Handling An ERISA Client That Walks Through the Door
The first thing we do when a client comes in with a potential ERISA case, is to make sure that the employer is not a governmental or church entity, which would make it non-ERISA.
We immediately (or as soon as possible) look at the date of the claim denial (or appeal denial) letter from the insurer to make certain that it is within the deadline by which a response is required. ERISA deadlines are strict, and if the client has blown the deadline by coming in late, there isn't much that can be done about it. The client's case is probably a non-starter.
We review the basis for denial in the claim or appeal denial letter and review the medical records to see if there has been an abuse of discretion on the part of the insurer in denying the claim or the appeal.
We also consider whether California Insurance Code § 10110.6, enacted in 2012 and made applicable to ERISA cases by Orzechowski v. Boeing Co. Non-Union LTD Plan, No. 14-55919, 856 F.3d 686 (9th Cir. 2017), modifies the standard of review from "abuse of discretion" to the more favorable "preponderance of the evidence." Section 10110.6 prohibits discretionary clauses that require deference to a plan administrator's decision.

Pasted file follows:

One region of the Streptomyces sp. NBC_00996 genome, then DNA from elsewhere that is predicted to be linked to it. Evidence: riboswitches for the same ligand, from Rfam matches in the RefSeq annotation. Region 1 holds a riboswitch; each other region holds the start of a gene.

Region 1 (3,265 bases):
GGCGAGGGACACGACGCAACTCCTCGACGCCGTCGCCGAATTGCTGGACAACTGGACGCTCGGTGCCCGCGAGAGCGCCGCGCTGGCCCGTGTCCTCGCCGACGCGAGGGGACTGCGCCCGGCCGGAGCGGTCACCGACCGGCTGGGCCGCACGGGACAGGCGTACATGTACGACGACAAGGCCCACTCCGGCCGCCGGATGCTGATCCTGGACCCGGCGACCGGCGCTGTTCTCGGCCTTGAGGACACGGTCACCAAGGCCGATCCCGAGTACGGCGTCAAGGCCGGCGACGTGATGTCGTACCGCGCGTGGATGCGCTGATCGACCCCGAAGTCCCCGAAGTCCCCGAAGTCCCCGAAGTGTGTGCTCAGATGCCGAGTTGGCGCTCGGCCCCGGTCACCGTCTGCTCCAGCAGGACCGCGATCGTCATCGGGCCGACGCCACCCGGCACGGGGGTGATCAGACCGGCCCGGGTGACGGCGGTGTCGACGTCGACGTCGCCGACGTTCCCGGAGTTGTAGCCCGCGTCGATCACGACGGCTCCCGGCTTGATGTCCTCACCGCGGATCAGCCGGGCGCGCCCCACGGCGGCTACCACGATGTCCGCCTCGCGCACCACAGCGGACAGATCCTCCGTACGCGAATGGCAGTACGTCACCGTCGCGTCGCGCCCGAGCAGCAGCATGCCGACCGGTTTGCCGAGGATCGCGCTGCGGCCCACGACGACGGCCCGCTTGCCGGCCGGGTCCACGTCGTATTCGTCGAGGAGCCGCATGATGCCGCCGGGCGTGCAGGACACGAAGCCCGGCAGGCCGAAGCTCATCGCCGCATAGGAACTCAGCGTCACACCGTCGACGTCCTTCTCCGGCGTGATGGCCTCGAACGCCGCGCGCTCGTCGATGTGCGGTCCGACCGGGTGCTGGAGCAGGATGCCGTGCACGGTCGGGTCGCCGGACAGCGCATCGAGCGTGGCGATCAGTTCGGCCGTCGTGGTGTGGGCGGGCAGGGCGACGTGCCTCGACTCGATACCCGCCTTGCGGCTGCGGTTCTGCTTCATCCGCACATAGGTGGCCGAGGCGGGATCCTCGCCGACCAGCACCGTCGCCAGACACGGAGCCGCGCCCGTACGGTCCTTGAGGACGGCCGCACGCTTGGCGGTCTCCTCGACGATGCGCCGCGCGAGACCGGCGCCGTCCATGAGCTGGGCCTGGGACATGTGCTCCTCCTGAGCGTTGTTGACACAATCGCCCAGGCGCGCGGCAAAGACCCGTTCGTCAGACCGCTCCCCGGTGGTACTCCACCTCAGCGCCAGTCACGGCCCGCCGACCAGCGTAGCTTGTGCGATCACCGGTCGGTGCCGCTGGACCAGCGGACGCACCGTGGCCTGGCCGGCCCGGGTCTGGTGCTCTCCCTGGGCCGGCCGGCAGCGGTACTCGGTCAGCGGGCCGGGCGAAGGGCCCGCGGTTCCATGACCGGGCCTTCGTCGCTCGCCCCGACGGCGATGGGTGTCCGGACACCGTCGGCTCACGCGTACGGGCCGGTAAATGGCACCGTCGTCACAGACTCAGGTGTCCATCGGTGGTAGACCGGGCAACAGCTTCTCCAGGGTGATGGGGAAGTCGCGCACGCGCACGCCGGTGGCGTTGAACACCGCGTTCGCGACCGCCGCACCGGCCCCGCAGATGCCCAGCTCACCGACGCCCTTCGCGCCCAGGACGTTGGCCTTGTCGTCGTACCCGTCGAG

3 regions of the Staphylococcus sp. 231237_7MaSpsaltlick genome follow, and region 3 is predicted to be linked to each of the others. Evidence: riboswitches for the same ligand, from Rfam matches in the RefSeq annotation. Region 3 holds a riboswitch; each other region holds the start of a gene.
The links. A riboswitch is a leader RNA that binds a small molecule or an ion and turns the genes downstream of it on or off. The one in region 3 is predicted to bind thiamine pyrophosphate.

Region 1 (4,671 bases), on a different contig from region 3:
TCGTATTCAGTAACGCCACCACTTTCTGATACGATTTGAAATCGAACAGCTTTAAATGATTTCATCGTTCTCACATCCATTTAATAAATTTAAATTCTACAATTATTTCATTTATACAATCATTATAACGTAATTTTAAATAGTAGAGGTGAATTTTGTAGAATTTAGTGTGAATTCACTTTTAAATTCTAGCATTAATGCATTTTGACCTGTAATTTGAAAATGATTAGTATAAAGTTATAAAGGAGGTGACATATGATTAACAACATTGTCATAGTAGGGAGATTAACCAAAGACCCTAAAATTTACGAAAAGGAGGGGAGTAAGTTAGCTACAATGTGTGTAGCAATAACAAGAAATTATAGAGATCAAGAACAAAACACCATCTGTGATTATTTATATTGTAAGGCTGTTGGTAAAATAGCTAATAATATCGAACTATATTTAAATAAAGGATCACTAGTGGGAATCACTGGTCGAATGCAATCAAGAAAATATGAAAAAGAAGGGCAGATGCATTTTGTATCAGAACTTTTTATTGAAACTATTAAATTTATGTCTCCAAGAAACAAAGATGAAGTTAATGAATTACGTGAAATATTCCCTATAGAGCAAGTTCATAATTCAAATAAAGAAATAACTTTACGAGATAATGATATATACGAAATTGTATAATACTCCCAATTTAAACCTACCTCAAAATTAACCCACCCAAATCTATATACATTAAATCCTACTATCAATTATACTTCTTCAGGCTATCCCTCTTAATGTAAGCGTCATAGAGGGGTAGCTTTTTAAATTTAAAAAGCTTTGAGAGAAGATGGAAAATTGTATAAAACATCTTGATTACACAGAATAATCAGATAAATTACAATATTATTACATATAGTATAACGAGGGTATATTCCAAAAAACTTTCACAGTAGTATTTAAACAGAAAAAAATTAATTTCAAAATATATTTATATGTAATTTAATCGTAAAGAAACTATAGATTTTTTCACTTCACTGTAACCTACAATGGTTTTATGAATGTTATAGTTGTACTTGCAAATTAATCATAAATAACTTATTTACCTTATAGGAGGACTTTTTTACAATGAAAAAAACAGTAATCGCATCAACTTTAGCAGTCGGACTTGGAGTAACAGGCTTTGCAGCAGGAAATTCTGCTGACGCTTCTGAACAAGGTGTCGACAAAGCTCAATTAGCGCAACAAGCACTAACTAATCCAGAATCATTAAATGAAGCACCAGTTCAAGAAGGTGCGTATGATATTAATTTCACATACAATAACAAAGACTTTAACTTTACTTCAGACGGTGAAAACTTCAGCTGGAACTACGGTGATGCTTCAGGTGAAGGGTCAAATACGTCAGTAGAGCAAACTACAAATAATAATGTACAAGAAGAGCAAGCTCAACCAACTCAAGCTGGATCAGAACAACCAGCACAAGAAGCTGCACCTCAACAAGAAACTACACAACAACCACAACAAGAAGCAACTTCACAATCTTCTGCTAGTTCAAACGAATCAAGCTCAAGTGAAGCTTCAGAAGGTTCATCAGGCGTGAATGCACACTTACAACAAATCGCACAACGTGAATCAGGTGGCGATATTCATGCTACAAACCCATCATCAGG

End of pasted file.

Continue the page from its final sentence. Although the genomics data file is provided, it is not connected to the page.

We see how much time there is to try to "rehabilitate" the case (if necessary), and what the feasability of working with the treating doctors might be, to submit additional medical records, medical source statements, opinion letters, perform objective tests, or submit declarations that support the disability claim.
We review pertinent medical literature that supports the LTD claim. For example, in one of our clients, with chronic fatigue related to multiple sclerosis (MS), submitting peer-reviewed medical journal articles from authoritative sources was persuasive in overturning a long-term disability (LTD) denial. In that case, disability benefits were initially denied because our client's underlying MS was stable, while his subjective symptoms of fatigue were progressively getting worse. The medical literature we submitted documented that MS-related fatigue could get worse, even when the MS itself was stable.
If we decide to take the case, we give our client the option of a fee-for-service agreement or a contingent fee agreement (which most clients prefer), with a lien on any net recovery made or secured on behalf of the client.
We send a notice of representation to the insurer/claim administrator and to the employer/sponsor of the plan and request the medical file from the insurer/claim administrator and the plan documents (including the SPD) from the employer/sponsor.
We keep our relationship with our adversaries cordial, professional, and respectful, but we let them know we are competent, knowledgeable, and experienced ERISA attorneys, who will zealously represent our client's interests.
We keep our clients informed as to the status of their case, explain what's going on, and work hard to get them the disability benefits that they deserve.
ERISA law is complicated. At Law Med, we are ERISA knowledgeable and experienced.